Guest Editorial: Despite budget crisis, controversy, school district will continue to raise the bar

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By Mark Cleveland

I will not discuss the details of the allegations against me (I am not even sure exactly what they were) as the grand jury has made its findings. I do adamantly disagree with the allegations, assertions and attacks on my character and behavior. My responsibility has been and continues to be what’s best for kids – often that means we have to change how we do business – change is hard and it is human nature to resist change because we all become comfortable in how we do things. That does not mean that people who have lived and worked in Owen County schools are not caring people and did not work hard – the world has changed and we have to change how we do business in public schools. That’s not easy and I’m sure there are times when I have made mistakes in trying to affect change, but I truly am committed and passionate in trying to improve our schools.

Owen County children deserve the same opportunity as children any place in Kentucky.

Owen County children deserve good facilities like the high school that has been built since I came here and the new middle school currently under construction and the improvements we’ve made by securing such grants as Reading First, Early Reading First, Dropout Prevention. Those grants have run their courses and we stand to lose in excess of $500,000. Still we are seeking other grants to help fulfill our mission and help defray local cost.

Owen County taxpayers deserve good financial management, which has been the case since I’ve been here. And to that point, that’s a large part of the stress, anxiety and agitation that is going on right now. I understand that there are people who are threatened at the prospect of losing their job, or having their salaries cut. Our management team and the board are faced with no good choices since the General Assembly has not finalized a budget, but we know different versions that had been proposed do include cuts to the basic SEEK funding. There is no way that this district can avoid making some hard choices. But at this time, as the News-Herald has reported, several options are under consideration – none of them are easy.

Owen County should be able to compete for federal funds like other school systems, something that we’ve been able to do successfully since I came with such grants as Reading First as well as securing grants from such programs as North Key and then fighting vigorously to make sure we received our fair portion of those grants. We had help with KDE in the form of the Highly Skilled Educators Program, even before we technically qualified for such.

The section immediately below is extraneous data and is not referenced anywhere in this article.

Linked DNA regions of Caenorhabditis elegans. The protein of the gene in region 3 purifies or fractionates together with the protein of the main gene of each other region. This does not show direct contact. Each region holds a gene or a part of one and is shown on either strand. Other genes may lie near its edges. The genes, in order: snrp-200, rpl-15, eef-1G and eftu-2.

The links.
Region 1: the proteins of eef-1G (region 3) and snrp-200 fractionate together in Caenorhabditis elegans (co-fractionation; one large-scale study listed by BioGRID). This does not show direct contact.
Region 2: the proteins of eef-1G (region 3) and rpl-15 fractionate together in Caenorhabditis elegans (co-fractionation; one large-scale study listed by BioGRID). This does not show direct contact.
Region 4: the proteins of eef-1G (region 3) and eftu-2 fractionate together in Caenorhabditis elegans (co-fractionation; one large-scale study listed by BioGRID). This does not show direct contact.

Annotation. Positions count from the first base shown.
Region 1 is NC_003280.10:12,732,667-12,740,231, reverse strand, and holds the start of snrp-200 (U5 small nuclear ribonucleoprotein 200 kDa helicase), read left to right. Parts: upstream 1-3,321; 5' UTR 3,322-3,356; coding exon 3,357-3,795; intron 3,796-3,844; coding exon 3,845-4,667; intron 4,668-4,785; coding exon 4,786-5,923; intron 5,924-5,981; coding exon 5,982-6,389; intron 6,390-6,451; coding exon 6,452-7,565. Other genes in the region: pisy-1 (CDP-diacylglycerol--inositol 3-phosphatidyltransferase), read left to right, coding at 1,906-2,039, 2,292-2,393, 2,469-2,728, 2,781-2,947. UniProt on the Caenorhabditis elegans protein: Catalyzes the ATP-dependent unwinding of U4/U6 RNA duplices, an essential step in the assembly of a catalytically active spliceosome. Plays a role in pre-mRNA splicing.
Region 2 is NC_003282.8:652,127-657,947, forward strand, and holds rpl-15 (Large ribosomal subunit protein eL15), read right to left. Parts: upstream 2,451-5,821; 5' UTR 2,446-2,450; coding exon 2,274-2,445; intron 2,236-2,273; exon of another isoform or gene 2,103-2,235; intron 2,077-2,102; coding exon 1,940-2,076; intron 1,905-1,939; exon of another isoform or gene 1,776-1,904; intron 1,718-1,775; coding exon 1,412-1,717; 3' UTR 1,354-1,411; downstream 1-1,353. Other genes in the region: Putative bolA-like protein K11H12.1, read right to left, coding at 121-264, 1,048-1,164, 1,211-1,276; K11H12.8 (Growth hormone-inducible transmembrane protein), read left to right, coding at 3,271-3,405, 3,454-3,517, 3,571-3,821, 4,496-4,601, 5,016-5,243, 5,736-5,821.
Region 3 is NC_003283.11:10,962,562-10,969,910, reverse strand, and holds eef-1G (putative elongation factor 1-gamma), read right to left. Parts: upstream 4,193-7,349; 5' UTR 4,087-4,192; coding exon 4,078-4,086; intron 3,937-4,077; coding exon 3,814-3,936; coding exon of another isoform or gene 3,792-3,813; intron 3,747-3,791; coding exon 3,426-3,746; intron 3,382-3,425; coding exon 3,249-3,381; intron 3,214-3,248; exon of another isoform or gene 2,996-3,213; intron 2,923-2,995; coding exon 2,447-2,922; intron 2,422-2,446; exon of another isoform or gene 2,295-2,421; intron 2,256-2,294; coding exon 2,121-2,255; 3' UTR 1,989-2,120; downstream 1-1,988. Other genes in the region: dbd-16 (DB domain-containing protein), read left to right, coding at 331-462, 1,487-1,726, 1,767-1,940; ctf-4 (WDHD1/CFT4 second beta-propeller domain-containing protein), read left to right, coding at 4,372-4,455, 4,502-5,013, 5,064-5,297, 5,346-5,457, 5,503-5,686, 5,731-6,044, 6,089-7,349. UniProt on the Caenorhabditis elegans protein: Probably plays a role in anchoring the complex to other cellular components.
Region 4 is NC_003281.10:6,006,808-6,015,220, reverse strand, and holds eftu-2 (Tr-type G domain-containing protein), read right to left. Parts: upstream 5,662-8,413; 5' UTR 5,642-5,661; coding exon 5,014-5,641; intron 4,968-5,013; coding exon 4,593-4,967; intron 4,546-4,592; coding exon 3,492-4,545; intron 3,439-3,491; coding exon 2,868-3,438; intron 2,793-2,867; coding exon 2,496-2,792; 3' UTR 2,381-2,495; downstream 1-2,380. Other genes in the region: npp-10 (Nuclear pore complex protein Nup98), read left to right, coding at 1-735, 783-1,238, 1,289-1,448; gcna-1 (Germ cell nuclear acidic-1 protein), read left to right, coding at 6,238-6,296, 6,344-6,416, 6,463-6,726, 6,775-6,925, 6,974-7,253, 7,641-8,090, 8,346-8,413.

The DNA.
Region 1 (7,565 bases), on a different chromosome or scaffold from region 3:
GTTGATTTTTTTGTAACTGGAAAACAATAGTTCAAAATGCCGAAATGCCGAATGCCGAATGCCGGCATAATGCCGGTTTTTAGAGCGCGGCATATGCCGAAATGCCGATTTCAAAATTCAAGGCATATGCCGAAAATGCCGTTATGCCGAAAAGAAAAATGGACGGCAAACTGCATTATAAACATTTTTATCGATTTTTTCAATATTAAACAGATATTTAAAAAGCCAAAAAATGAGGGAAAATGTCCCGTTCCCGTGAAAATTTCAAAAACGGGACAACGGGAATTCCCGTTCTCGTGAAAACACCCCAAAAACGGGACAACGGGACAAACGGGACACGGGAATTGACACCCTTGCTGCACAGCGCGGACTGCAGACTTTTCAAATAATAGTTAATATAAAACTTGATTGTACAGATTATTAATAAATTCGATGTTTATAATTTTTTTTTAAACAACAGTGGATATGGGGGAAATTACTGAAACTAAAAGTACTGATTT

Owen County has made progress in raising student achievement, but it has a long way to go: OCHS is on top of KCCT test scores with respect to surrounding districts, but our ACT scores are questionable. That staff is working their fingers to the bone trying to come up with solutions.

The middle school ranks just about in the middle of the pack compared to other middle schools, but we have been hovering right around the assistance line for the past several years. We need to show steady progress and again, teachers are working extremely hard.

The primary and elementary schools really embraced the Reading First program and I think we will see big dividends in student achievement in the immediate future, but we still have concerns about meeting No Child Left Behind expectations. Those schools have had transitional moments lately, but we have to be diligent about our expectations.

We have had Governor’s Scholars and National Merit Finalists and State Civic Award winners.  Owen County’s Mary Kennedy ranked second in CATS testing.

We are one of the few school districts that has student representation on our board of education. We brought those folks back a year ago to tell us what had worked in preparing them for life after school, and they collectively told us we need to raise our level of expectations for students. That is powerful information and can be disconcerting to a teacher or administrator who is working their backside off only to know that their best is possibly not good enough. We are working so hard to improve in that area.

We have had the improvement in our test scores but we have also raised the level of expectations of both our teachers and students. These improvements have come about because there were many teachers, administrators and staff who have risen to the challenge of improving education in this county.

Amid all the negative finger-pointing and innuendoes, we will continue to “raise the bar.”

Mark Cleveland

Owen County Schools Superintendent